Figure 5. Step 3 in DES
- LPT and RPT both go through 16 encryption cycles. The f function has four phases and is key-dependent.
- Expansion permutation: Expansion permutation is used to expand a 32-bit half-block to 48 bits. It creates a 48-bit block by adding neighboring bits from either side of the block to the 32-bits of the block.
- S-Box permutation: The single non-linear component of the DES algorithm is a substitution box permutation or S-box. It gives the encryption an extra layer of security. The block is separated into eight 6-bit portions once it has been combined with the subkey. The S-box technique employs a lookup table to turn each of the eight 6-bit parts into a 4-bit output, yielding a total of 32-bit output.
- P-Box permutation: The S-box permutation's 32-bit output is reorganized using the P-box permutation. For the following cycle of encryption, the P-box permutation guarantees that the output of each S-box is shared among four different S-boxes.
- ExclusiveOR (XOR): The XOR function compares two sets of bits, which can be either 1s or 0s. The XOR output is 0 if the bits from both sets match. If they don't match, on the other hand, the result is 1. The encryption is stronger as a result of this bit-by-bit comparison.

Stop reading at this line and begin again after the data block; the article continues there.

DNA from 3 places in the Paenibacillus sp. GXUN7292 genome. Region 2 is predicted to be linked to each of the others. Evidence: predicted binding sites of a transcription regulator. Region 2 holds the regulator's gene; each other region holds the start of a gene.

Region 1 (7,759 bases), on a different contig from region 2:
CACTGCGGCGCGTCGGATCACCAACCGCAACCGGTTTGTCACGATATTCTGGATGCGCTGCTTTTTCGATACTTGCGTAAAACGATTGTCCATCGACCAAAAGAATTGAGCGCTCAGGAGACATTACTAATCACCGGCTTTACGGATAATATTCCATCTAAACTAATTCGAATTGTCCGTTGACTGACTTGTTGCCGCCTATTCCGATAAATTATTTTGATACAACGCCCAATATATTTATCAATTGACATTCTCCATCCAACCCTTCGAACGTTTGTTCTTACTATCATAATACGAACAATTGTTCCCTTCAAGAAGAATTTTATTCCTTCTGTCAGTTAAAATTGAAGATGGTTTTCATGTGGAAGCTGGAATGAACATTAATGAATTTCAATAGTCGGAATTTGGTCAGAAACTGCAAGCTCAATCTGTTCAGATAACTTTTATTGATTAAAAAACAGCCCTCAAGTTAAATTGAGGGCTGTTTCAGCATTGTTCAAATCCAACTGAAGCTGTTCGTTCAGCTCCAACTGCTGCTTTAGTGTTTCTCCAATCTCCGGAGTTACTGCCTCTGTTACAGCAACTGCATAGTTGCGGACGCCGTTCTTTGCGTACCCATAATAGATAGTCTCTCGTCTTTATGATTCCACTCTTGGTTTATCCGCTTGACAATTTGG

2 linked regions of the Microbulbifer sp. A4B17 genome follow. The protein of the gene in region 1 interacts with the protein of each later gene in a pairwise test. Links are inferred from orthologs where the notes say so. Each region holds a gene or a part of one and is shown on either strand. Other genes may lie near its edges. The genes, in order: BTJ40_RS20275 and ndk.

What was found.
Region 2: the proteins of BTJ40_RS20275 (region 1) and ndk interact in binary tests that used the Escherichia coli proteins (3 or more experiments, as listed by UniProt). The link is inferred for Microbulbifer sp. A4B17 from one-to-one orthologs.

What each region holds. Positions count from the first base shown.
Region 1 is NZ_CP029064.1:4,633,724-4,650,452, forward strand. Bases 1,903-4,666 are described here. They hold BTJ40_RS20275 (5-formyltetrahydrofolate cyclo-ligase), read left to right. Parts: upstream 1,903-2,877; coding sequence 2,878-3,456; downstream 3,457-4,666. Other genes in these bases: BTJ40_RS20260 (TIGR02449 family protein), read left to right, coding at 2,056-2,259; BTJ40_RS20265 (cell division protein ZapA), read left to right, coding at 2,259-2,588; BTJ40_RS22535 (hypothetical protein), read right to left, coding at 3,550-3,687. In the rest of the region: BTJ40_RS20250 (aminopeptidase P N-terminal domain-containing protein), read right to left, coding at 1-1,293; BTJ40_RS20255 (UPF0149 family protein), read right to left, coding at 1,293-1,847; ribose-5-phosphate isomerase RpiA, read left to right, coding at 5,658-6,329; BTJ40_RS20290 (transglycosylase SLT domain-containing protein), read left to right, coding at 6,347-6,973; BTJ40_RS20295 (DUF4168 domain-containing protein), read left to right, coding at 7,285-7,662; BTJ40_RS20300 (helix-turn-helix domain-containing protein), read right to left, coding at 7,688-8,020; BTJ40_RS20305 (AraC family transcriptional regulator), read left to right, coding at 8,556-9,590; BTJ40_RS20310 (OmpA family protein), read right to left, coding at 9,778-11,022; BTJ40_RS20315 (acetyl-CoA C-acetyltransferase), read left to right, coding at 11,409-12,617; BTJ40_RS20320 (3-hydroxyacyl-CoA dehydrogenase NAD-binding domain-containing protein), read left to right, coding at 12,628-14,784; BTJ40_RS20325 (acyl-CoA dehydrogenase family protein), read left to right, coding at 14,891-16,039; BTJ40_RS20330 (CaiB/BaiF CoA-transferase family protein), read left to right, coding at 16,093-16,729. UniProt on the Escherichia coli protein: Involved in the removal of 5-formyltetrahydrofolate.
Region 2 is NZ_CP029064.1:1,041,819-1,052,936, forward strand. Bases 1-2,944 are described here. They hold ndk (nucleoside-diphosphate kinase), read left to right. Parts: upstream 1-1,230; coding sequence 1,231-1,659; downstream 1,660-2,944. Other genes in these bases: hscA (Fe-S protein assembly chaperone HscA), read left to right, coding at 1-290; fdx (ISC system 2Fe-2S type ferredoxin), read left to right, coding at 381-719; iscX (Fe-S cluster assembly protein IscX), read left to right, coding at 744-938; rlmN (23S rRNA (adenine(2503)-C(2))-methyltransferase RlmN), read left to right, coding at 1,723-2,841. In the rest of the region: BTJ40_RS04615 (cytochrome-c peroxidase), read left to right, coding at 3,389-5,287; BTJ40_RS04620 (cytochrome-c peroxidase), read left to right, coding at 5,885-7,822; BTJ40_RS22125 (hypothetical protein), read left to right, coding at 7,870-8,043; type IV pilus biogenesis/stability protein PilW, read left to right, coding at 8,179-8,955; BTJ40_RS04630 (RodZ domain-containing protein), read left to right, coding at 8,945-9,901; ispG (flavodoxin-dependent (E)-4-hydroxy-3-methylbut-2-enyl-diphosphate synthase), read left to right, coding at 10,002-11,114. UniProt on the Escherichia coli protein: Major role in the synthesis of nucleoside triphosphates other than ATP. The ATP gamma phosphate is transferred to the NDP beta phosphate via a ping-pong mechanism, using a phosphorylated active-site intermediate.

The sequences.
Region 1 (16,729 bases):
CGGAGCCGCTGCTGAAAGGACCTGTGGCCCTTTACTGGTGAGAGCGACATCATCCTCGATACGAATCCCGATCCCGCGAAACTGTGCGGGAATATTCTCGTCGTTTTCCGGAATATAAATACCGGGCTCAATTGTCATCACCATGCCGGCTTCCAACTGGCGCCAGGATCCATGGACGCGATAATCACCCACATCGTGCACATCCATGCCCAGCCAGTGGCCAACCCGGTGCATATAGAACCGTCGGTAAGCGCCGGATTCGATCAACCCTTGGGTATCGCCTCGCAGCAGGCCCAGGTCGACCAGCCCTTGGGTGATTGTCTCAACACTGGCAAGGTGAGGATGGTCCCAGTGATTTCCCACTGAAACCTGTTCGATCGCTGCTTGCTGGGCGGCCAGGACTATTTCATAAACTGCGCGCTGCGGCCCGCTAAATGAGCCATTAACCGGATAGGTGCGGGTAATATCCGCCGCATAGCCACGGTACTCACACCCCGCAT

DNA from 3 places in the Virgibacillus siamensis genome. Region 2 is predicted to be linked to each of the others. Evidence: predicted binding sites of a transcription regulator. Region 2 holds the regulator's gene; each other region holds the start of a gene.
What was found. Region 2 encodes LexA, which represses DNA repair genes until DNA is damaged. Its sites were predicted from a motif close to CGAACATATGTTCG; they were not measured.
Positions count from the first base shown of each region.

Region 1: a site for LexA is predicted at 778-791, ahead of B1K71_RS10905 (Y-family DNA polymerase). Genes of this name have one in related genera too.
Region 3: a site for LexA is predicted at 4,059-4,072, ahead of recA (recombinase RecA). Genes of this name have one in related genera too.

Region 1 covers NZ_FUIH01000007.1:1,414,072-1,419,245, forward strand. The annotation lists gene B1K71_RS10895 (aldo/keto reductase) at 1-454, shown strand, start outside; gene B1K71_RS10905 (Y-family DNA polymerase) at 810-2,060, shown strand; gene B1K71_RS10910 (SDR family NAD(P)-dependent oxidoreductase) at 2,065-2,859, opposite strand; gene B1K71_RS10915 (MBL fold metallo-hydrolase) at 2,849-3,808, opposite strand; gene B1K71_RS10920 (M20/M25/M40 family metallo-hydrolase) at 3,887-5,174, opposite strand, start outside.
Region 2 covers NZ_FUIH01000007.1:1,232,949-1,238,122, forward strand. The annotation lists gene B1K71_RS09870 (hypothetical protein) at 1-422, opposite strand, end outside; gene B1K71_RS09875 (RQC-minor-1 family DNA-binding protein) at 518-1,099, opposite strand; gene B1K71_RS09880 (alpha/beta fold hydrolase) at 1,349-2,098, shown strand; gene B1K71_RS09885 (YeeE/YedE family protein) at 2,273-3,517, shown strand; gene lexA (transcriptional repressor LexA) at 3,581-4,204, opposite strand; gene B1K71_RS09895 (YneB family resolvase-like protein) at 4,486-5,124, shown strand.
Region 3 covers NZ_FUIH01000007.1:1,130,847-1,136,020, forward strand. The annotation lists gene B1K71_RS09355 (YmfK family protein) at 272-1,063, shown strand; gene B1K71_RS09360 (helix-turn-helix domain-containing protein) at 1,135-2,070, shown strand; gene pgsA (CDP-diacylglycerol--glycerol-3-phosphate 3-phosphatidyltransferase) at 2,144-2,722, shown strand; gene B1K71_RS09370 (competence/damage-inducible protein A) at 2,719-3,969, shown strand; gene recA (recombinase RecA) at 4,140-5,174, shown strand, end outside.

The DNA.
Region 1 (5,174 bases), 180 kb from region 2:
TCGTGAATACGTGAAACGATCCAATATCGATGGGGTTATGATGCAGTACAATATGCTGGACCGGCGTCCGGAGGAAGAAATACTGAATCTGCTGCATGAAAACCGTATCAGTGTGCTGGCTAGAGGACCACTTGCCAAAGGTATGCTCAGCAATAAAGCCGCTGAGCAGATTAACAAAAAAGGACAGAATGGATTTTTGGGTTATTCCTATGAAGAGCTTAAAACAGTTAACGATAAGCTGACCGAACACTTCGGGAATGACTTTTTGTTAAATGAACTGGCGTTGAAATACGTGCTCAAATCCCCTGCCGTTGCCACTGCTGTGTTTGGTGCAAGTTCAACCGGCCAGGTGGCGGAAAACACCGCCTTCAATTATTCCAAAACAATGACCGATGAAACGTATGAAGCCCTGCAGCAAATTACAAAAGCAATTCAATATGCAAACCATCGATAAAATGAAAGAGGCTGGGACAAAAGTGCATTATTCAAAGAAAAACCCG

- LPT and RPT are finally integrated into the last stage. The combined LPT and RPT are then permuted to create a final ciphertext. Its final permutation step. The inverse of the IP is the final permutation table. As a result, the last step of encryption is performed by doing the inverse of the first step.
What are DES Modes of Operation?
Based on their input type, encryption algorithms are divided into two types: block ciphers and stream ciphers. A block cipher is a type of encryption method that receives a fixed size of the input, x bits enter, and x bits of ciphertext is encrypted. If the input is larger than b bits, it can be divided further. A block cipher has several modes of operation to run various applications and uses. DES modes of operations are listed above:
1. Cipher Block Chaining (CBC)
At the sender's end, CBC Mode refers to Cipher Block Chaining, which divides the plain text into blocks. The Initialization Vector, which might be a random piece of text, is utilized in this mode. The Initialization Vector is used to make each block's ciphertext unique.
The XOR operation is used to merge the initial block of plain text with the Initialization Vector(IV). Then, by using the key, encrypt the created message and create the first block of ciphertext. The IV for the second block of plain text is the first block of ciphertext. For all plain text blocks, the same approach will be used.